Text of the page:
BOULDER, Colo. - In two days, we will send 5,282 graduates from the University of Colorado at Boulder into a troubled economy to embark on new lives of career and contribution in an uncertain time.
It is times like this that their CU degree is at its greatest value.
Their degree means they are not just engineers, chemists or teachers, but also entrepreneurs, communicators and problem solvers.
Many leave CU not only with a diploma but also with a record of civic engagement and community service. They enter the workforce not just as graduates but as citizens.
Most have voluntarily lived their lives according to our Colorado Creed and its seven guiding principles, including integrity, accountability, acceptance and contribution. These are qualities that will earn them respect in the professional world.
CU graduates have a global perspective and they are prepared with the latest workforce skills and technology coveted by employers.
Put it all together and it equals the complete CU package. It's the reason why CU-Boulder ranked seventh in the nation among state universities with a starting median salary of $47,100 for students graduating with bachelor's degrees in 2008, and a mid-career median salary of more than $97,000, according to PayScale.com.
It was Henry Hartman who said, "Success comes when preparation meets opportunity." To that end, our Career Services office welcomed 500 organizations to career fairs this year and hosted 300 on-campus interviews.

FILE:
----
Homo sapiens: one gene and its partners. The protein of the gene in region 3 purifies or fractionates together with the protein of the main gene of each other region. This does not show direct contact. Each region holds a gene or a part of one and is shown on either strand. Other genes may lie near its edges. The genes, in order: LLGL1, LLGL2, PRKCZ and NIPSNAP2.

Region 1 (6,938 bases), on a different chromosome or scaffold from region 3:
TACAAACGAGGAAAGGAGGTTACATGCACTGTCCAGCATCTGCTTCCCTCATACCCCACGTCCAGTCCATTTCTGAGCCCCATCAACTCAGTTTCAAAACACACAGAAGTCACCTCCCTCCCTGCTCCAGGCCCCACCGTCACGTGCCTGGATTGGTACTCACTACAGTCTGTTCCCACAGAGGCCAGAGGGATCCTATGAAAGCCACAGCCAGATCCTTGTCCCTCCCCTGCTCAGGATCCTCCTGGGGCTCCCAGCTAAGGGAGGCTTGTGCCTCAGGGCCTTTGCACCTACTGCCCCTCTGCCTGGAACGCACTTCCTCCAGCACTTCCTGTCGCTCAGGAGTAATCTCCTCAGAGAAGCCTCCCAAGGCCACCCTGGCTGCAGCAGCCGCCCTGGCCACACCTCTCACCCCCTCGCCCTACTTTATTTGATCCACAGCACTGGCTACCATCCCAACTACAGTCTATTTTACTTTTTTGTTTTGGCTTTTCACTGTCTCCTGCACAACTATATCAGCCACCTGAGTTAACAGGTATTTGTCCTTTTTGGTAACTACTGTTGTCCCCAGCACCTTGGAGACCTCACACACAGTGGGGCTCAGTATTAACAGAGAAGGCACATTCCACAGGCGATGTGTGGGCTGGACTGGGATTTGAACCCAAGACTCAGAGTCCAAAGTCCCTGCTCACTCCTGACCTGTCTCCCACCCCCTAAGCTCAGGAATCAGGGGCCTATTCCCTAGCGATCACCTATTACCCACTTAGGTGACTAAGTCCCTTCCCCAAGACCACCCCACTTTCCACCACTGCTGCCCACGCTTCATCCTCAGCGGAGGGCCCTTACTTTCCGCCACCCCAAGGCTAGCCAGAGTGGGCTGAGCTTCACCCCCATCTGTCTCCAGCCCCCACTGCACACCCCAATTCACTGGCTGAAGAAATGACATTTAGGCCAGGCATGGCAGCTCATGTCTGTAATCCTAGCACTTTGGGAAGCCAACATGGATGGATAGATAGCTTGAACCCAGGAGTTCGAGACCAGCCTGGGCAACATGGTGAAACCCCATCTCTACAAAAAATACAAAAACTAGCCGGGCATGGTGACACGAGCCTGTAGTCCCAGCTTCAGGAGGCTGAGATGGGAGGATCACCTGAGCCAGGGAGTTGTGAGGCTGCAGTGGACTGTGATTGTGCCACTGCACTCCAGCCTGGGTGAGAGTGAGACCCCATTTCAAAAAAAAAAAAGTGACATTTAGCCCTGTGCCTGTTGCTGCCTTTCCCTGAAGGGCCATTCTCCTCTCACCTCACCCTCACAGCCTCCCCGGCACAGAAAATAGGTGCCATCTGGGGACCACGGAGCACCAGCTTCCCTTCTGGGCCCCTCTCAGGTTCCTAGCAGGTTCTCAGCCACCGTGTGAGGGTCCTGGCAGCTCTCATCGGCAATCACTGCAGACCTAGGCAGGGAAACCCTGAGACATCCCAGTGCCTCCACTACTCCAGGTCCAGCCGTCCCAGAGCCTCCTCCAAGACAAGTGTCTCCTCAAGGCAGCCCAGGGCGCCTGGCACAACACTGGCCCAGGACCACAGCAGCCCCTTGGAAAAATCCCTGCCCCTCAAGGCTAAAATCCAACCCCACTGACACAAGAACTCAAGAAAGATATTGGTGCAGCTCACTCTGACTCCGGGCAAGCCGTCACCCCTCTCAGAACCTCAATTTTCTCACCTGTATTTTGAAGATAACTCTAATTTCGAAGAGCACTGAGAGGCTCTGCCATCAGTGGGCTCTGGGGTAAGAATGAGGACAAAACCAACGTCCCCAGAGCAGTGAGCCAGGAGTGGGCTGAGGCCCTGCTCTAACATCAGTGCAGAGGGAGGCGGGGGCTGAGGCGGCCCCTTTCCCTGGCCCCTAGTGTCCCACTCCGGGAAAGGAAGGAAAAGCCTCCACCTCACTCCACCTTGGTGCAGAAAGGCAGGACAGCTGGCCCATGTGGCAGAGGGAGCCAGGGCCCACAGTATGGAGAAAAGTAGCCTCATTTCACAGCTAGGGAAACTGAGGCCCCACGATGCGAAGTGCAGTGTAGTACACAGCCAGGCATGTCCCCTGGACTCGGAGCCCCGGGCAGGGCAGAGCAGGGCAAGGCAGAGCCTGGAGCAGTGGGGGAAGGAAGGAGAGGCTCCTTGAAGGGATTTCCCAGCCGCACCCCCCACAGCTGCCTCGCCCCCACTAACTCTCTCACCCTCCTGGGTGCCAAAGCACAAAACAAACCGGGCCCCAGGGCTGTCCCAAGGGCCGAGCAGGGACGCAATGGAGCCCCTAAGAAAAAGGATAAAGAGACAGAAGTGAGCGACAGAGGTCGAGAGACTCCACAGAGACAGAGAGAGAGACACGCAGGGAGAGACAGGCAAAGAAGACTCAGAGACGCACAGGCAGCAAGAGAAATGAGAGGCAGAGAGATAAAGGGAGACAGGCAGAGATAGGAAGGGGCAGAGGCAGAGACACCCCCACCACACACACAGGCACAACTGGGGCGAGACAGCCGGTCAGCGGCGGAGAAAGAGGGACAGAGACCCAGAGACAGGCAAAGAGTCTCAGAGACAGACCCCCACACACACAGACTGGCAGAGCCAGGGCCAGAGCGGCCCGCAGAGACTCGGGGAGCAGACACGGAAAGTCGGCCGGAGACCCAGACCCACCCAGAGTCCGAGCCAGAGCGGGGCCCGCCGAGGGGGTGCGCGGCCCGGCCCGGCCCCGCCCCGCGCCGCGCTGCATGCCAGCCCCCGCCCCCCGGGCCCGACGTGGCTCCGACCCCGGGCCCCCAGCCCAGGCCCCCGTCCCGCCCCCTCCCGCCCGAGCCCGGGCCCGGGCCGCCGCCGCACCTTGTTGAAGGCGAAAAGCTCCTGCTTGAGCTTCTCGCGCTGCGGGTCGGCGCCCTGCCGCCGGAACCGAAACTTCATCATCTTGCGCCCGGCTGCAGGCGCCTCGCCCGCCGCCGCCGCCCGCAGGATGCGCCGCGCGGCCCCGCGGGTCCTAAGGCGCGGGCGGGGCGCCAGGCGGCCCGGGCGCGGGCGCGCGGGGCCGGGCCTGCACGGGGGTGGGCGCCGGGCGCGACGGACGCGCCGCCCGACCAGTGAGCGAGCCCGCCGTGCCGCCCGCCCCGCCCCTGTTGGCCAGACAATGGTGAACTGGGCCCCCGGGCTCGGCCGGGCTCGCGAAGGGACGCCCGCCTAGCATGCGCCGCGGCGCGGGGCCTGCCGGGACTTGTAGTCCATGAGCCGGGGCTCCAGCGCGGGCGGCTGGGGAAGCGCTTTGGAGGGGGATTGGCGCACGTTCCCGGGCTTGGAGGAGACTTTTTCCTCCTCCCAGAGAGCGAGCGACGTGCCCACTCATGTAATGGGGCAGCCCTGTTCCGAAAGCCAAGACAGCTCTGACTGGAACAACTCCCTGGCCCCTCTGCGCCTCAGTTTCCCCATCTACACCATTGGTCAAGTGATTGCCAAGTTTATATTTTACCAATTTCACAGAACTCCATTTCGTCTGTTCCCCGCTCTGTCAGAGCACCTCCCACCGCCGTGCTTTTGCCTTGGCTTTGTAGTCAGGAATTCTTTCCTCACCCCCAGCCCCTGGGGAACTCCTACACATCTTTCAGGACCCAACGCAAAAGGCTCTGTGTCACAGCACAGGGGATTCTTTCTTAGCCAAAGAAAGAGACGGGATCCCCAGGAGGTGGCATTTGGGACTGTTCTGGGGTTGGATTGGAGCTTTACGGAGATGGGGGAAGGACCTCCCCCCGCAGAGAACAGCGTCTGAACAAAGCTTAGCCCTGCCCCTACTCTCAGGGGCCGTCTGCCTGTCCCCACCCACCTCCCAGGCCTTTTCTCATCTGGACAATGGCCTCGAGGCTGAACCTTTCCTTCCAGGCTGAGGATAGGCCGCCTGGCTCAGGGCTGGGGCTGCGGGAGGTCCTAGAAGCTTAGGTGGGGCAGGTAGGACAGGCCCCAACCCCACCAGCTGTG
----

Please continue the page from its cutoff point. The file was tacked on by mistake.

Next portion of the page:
I am struck by the parallels between the Class of 2009 and my own graduation in 1974, when I earned a graduate degree from Ohio State.
In 1974, our economy was backfiring from an energy crisis. Only a few months earlier, the Arab oil embargo crippled the nation, cutting off our supply to imported oil and causing a worldwide recession.
We were in the throes of a stock market crash, inflation was more than 10 percent and unemployment was at a record high as an era of prosperity came to an end.
But as graduates, we were filled with confidence. Armed with a college degree, we made our way in a precarious world.
Today, the members of the Class of 2009 find themselves in a similar situation. Their CU degree is a buoy in an ocean of uncertainty.
Everything they have learned at CU has prepared them to persevere in these tricky economic times.
Philip DiStefano is the chancellor of the University of Colorado at Boulder.